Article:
Most Christians are familiar with the account of Peter walking on water. It’s such an iconic story, in fact, that most non-Christians in our society have at least heard of it. But other than recording something that actually happened, why did Matthew include that in his gospel? It’s not meant to inspire us to literally walk on water; in Acts 27, for instance, when Paul’s boat gets shipwrecked, it never occurs to him to get out and walk to shore.
No, the story of Peter walking on water shows us how to continue what we start in faith. That’s as relevant of a lesson for me as it is for someone who has been a Christian for 3 weeks.
1. Initial faith is not enough; we need staying faith.
Can you imagine the courage it took for Peter to step out of his boat and onto the water? Not many of us would be thrilled at the prospect of trying to walk on water, but Peter was a professional fisherman, so he had spent countless hours at sea. He knew as well as anyone that people just don’t walk on water.
Yet when Jesus called him, he stepped out. This must have been a mammoth moment of faith. None of the other disciples ventured to go with him. But just a second later, Peter is sinking. When Jesus says to Peter, “O you of little faith, why did you doubt?” he isn’t talking about the intensity of Peter’s faith, but about its duration.
Peter’s faith, when it started, was incredibly strong. His initial faith was incredible. The problem was that it just didn’t last very long. Without staying faith, it wouldn’t matter how strong that initial faith was. Initial faith is not enough: we need staying faith.
2. We find staying faith at the same place we found initial faith.
Where did Peter get that initial surge of faith? What moved him from the relatively safe confines of the boat to the unpredictable surface of the water? It came from two places:
First, a vision of Jesus. When Jesus approached the boat, the disciples had begun to panic, thinking that he was a ghost. But Jesus replies, “Take heart, it is I” (Matthew 14:27). “It is I” translates the Greek phrase ego eimi—literally, “I am.” The one approaching their boat in the middle of the stormy night was none other than God himself. When Peter saw that the great I Am was standing on top of everything that terrified him, he was filled with faith to follow him.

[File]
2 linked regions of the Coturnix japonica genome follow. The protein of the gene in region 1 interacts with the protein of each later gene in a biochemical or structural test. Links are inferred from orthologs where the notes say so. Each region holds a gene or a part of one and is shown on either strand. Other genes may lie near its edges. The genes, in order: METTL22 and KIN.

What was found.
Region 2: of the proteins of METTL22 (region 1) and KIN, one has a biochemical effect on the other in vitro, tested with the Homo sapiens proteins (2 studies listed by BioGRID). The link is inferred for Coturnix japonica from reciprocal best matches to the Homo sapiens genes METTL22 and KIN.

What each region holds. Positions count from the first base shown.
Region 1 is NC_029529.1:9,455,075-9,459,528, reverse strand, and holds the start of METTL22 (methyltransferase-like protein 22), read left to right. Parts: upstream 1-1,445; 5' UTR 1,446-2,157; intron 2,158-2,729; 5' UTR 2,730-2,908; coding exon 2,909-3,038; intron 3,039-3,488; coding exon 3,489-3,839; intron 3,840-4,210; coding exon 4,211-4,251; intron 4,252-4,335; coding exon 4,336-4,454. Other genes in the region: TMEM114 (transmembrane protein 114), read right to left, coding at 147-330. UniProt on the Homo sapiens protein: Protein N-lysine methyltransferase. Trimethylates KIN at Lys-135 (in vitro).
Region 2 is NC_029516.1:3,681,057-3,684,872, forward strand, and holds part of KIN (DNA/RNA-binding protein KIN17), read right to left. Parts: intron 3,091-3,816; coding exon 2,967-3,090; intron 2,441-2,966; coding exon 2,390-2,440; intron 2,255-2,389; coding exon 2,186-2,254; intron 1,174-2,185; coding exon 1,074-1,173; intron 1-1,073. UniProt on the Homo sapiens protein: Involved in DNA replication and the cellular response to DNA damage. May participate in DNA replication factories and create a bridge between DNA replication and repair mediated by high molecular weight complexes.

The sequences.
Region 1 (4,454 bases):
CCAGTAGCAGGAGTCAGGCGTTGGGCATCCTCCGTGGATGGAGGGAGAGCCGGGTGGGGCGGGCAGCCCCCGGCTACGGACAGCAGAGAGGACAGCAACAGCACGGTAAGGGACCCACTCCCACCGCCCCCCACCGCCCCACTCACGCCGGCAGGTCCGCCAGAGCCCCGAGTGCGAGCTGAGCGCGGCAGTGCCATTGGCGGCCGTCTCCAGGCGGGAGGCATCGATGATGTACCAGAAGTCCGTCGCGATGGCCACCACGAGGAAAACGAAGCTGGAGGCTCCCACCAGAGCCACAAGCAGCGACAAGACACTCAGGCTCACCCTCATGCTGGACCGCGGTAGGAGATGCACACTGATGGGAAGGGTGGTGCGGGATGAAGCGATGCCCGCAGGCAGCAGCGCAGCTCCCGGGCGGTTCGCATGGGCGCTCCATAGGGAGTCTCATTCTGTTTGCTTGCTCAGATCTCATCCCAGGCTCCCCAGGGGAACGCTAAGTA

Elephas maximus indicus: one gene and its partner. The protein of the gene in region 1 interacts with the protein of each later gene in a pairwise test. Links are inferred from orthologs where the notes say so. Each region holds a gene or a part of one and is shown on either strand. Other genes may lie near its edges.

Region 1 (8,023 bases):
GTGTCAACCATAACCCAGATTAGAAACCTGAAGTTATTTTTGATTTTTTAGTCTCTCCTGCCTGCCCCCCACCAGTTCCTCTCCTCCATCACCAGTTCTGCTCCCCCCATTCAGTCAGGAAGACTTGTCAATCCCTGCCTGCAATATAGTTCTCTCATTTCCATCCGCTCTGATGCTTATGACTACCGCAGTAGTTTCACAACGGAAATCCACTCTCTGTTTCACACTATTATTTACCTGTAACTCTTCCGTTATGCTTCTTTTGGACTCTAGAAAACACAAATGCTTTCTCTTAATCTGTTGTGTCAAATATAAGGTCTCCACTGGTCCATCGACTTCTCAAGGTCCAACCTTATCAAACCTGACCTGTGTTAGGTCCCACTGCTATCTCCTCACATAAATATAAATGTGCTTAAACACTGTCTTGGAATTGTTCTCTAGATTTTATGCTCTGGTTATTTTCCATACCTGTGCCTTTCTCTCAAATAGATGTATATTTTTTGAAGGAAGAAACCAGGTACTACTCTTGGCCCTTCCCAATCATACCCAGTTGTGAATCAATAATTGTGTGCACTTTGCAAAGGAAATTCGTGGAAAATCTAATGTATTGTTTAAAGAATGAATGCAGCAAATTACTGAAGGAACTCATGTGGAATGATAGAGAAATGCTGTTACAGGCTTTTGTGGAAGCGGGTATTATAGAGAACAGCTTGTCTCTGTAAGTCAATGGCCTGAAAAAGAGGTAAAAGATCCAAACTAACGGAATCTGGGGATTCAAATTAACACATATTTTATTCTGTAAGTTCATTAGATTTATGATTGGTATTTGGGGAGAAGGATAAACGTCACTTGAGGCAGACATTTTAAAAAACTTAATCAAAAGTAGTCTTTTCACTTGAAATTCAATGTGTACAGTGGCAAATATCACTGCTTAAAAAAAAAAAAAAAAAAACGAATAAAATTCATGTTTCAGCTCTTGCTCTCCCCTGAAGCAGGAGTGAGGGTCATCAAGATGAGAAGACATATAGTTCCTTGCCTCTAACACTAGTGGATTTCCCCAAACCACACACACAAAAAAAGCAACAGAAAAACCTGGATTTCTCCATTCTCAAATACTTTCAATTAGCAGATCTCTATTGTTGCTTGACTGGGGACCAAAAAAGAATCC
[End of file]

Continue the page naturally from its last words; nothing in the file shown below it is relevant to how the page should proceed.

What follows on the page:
Second, Jesus’ command. Jesus explicitly called Peter out of the boat. And Peter figured that it was more important to obey Jesus’ command than to focus on the circumstances. The Word of Jesus was larger to Peter than the waves rising up against him. Peter is not so much walking on water as he is walking on the promises of God; he’s not so much standing on the waves as he is standing on the character of Jesus.
3. Ultimately, Jesus’ faithfulness is more important than Peter’s faith.
The point of Peter walking on water is not to demonstrate the greatness or weakness of Peter’s faith. The point is to demonstrate the greatness of God’s grace.
When I read through the parallel accounts of this, I noticed that Matthew is the only one that talks about Peter walking on water. Mark, for instance, has the story of Jesus walking on water, but Peter isn’t even mentioned. Scholars tell us that Mark’s gospel was directly influenced by Peter, so in Peter’s version of this story, he edits himself out.
Why? At first, I thought that Peter might have been ashamed of his wavering faith. But I think it’s more likely that Peter didn’t mention himself precisely because Jesus’ faithfulness is more important than Peter’s faith. This story doesn’t give us an example to emulate, but a Savior to trust.
When we call out to Jesus—even if it’s in fear, even if it’s imperfect, even if it’s from a lack of faith—he hears and he helps. So when we waver, we don’t need to question the quality of our faith. We need to put our eyes back on Jesus. To embrace his character again. To hear his command again. To throw ourselves on his abundant grace, again and again and again.
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